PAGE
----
U.S. Seeks Review of Sweeping Ruling Limiting Insider CasesPatricia Hurtado
Federal prosecutors in New York asked an appeals court to reverse a sweeping ruling making it harder for them to win insider-trading cases.
The Dec. 10 decision by a three-judge panel overturned the convictions of two former hedge fund managers and may lead to the dismissal of charges against others found guilty in a multiyear insider-trading probe.
It’s rare for appellate courts to agree to reconsider a ruling, especially when the original decision was decided unanimously. In last month’s 3-0 decision, the U.S. Court of Appeals in New York said recipients of inside tips are guilty only if they knew the data came from someone who had a duty to keep it secret and got a benefit for leaking it.
Prosecutors Friday asked for a rehearing by the panel and a hearing by the full court.
“The panel’s missteps will have serious consequences far beyond this case,” prosecutors said in their request. “The panel’s erroneous redefinition of the personal benefit requirement will dramatically limit the government’s ability to prosecute some of the most common, culpable, and market-threatening forms of insider trading.”
The decision conflicts with U.S. Supreme Court precedent and the appeals court’s previous rulings, prosecutors said in the filing. The ruling is “deeply confounding” and contrary to the appeals court’s intention to “supply clarity” to insider trading laws, prosecutors said, adding that it will confuse traders, judges and juries.
The Dec. 10 ruling overturned convictions of Level Global Investors LP co-founder Anthony Chiasson and ex-Diamondback Capital Management LLC portfolio manager Todd Newman, who were several steps removed from the leakers of Dell Inc. and Nvidia Corp. data. They argued on appeal that they didn’t know that the tipper, whom they never met, had received a benefit for his disclosures.
The decision, which barred retrial of the two men, may lead to a reversal of the convictions of six others who pleaded guilty in the case and cooperated with prosecutors. SAC Capital Advisors LP fund manager Michael Steinberg, who was found guilty in another case of trading on the same leaks, says he too is entitled to a reversal under the ruling.
Greg Morvillo, a lawyer for Chiasson, said the ruling “unequivocally confirmed Mr. Chiasson’s innocence under the law.”
“Mr. Chiasson has the utmost faith in the criminal justice system, which affords the government the opportunity to seek this review,” Morvillo said.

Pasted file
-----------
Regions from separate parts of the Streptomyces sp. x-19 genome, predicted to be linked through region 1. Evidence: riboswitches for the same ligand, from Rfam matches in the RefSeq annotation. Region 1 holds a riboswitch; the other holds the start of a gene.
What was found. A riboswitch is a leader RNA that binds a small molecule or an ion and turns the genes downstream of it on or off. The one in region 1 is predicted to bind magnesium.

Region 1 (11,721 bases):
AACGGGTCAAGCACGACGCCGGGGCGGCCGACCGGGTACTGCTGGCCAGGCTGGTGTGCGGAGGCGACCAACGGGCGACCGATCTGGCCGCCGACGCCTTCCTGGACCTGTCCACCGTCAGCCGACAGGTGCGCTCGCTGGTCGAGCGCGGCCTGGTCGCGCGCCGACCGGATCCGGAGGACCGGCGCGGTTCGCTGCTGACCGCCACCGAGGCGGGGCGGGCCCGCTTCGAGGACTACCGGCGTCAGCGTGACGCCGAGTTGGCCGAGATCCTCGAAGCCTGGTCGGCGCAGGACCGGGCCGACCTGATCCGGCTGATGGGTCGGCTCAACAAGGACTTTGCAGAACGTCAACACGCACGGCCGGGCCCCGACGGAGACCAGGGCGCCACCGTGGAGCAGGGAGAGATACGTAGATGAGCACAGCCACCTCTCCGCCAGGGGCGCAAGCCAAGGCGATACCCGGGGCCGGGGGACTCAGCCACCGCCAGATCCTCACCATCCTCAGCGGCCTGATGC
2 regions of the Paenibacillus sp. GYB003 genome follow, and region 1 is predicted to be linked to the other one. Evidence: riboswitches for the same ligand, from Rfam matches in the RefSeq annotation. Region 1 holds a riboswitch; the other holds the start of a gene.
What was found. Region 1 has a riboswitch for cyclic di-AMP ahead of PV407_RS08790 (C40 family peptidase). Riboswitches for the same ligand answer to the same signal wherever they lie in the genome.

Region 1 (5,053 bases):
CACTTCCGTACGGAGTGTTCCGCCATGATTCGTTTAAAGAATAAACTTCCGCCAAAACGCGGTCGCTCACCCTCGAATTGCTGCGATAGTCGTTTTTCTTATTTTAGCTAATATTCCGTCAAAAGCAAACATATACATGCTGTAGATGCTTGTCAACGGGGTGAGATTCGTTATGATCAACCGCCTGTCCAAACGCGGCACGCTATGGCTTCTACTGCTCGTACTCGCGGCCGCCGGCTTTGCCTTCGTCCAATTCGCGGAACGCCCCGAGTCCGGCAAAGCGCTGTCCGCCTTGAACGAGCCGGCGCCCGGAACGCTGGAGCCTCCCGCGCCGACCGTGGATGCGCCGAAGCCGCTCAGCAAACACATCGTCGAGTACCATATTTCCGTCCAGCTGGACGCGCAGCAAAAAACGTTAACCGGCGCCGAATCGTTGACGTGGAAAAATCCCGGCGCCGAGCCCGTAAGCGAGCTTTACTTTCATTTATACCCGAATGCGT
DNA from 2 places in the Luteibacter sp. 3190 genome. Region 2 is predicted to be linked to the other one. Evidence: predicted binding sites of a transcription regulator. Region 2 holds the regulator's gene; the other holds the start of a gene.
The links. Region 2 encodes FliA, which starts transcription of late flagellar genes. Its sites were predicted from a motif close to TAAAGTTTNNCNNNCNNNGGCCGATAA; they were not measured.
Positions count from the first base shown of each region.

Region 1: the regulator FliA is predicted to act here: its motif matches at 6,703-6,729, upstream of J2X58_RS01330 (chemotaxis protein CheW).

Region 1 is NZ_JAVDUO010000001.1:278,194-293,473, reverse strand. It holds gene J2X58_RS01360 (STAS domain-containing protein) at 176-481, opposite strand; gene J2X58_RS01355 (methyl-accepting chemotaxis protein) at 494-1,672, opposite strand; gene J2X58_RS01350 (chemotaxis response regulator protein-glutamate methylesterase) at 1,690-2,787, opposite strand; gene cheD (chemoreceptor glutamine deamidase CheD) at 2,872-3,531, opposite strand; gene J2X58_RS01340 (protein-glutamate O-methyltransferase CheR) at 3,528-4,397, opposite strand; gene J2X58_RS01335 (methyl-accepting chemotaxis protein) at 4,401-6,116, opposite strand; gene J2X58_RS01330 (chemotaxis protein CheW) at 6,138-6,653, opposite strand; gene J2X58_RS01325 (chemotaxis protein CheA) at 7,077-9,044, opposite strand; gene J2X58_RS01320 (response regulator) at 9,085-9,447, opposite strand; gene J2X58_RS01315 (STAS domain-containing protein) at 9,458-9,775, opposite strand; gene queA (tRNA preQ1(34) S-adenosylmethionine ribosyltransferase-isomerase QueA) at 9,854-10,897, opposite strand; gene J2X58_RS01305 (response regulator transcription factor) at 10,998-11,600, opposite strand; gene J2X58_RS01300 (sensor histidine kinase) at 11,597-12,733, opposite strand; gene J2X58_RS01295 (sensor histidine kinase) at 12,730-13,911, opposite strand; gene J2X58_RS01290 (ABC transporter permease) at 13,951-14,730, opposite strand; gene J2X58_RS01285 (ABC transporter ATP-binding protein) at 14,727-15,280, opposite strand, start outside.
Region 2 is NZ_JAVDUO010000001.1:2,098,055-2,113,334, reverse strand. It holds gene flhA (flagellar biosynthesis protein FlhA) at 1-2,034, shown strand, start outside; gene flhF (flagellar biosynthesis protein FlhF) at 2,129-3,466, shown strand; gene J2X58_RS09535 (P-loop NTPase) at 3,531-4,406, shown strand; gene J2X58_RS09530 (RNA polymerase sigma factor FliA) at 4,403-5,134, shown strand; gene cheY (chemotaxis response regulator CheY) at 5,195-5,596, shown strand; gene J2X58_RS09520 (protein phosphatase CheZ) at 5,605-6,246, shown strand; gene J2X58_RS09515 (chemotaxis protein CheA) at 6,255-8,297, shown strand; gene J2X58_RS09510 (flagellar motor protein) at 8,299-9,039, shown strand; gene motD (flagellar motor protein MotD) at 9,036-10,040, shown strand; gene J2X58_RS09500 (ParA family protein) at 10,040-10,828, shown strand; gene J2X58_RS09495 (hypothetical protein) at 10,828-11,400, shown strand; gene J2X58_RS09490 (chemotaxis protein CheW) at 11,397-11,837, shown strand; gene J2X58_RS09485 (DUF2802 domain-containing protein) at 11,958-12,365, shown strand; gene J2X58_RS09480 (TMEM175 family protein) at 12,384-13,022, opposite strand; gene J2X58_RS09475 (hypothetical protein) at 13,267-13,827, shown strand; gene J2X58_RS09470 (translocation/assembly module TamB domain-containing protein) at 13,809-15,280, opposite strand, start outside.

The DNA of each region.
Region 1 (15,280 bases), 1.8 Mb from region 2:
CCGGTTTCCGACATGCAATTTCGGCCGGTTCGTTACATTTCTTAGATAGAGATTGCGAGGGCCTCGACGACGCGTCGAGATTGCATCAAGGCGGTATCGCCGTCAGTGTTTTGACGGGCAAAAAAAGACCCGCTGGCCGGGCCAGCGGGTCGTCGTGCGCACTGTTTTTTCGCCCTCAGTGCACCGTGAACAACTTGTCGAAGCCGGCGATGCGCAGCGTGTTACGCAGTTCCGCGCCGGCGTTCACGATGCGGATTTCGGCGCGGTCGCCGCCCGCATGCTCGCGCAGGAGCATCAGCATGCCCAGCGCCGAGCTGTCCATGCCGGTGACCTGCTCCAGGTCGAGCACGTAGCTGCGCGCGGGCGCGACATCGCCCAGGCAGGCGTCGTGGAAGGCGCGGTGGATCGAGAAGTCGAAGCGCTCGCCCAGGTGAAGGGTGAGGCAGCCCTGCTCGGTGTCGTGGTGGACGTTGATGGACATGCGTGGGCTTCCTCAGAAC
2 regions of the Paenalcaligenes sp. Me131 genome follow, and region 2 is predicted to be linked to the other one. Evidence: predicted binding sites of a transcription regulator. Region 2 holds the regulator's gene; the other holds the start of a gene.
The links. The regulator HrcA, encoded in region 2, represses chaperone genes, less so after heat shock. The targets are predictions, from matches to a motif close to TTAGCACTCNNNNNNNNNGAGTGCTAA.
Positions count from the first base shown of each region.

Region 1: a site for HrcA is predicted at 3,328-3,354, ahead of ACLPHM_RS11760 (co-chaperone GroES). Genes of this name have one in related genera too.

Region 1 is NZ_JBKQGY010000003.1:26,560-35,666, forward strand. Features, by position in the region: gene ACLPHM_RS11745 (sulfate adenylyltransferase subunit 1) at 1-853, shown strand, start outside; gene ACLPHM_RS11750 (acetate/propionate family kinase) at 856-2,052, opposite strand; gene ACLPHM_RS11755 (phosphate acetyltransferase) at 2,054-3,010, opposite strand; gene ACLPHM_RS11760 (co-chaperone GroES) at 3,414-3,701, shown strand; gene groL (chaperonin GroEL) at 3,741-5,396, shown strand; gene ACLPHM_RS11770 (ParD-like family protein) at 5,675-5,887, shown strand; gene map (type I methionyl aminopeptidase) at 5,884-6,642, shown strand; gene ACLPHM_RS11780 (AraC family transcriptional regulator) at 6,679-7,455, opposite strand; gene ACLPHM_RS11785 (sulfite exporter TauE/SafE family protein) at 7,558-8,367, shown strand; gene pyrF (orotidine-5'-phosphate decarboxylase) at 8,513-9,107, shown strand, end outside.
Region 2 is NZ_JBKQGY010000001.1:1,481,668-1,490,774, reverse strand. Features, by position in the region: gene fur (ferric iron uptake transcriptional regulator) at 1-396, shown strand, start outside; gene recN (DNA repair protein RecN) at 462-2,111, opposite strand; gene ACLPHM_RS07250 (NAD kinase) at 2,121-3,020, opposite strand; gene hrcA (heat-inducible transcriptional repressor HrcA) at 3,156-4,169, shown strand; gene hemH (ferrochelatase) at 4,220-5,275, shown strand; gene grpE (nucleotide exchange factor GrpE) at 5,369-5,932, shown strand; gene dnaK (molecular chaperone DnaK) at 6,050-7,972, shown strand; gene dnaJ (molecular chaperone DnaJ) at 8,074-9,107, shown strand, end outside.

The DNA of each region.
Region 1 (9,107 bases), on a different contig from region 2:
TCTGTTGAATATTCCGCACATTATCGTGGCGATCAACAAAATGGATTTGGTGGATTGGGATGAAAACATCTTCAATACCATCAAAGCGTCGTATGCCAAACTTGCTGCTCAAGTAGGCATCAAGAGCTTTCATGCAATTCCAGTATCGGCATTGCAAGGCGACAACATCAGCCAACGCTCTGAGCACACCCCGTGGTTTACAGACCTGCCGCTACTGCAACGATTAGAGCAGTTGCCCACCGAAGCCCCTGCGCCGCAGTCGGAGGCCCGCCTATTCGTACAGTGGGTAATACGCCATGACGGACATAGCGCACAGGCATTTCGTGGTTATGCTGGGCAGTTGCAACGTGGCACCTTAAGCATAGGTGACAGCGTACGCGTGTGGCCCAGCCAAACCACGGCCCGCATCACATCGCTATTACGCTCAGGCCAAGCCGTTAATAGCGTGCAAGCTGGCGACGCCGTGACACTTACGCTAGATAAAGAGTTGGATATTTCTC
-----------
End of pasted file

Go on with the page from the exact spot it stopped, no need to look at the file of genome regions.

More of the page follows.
Stephen Fishbein, an attorney for Newman, declined to comment earlier Friday on the government’s decision to challenge the ruling.
The appeals court ruling has imperiled some of the more than 85 convictions won by Manhattan U.S. Attorney Preet Bharara in a multiyear insider-trading probe. This week, a federal judge set aside guilty pleas by four men who admitted to earning more than $1 million from trading on inside information about an IBM Corp. acquisition. The case against a fifth man who pleaded not guilty was also put on hold after having been scheduled to go to trial in February.
In its filing Friday, the government said for the first time that it’s no longer challenging the idea that a person who trades on inside information must know that the person who supplied it got a benefit in return.
Prosecutors said that higher standard gives defendants “absolution of deliberate, corrupt, and formerly criminal insider trading.”
The appeals court shouldn’t have reversed the convictions and then exonerated both Newman and Chiasson, prosecutors said. The judges “usurped the jury’s role in making factual determinations,” the government said. The cases should have been sent back for retrial with a requirement to meet the higher standard.
Prosecutors also argued the U.S. Supreme Court and the Manhattan appeals court have upheld convictions in which tippers got non-monetary benefits, such as favors or friendship, in exchange for illegal tips.
In its December ruling, the appeals court had said that mere friendship in exchange for inside tips wasn’t enough, and instead that trader must know that the person who supplied the data did so for “pecuniary gain” or “meaningfully close personal relationship” which also represents a potential gain of money or something similarly valuable.
Prosecutors said there was enough evidence to support Newman and Chiasson’s convictions because the Dell and Nvidia insiders who passed the information to their analysts did get benefits in exchange for the tips, including job advice and, for one source, financial payments. The U.S. argued there was substantial proof that both fund managers made conscious efforts to avoid knowing what the sources of their data got in return and that they traded on inside information that had been illegally obtained.
The case is U.S. v. Newman, 13-1917, U.S. Court of Appeals for the Second Circuit (Manhattan).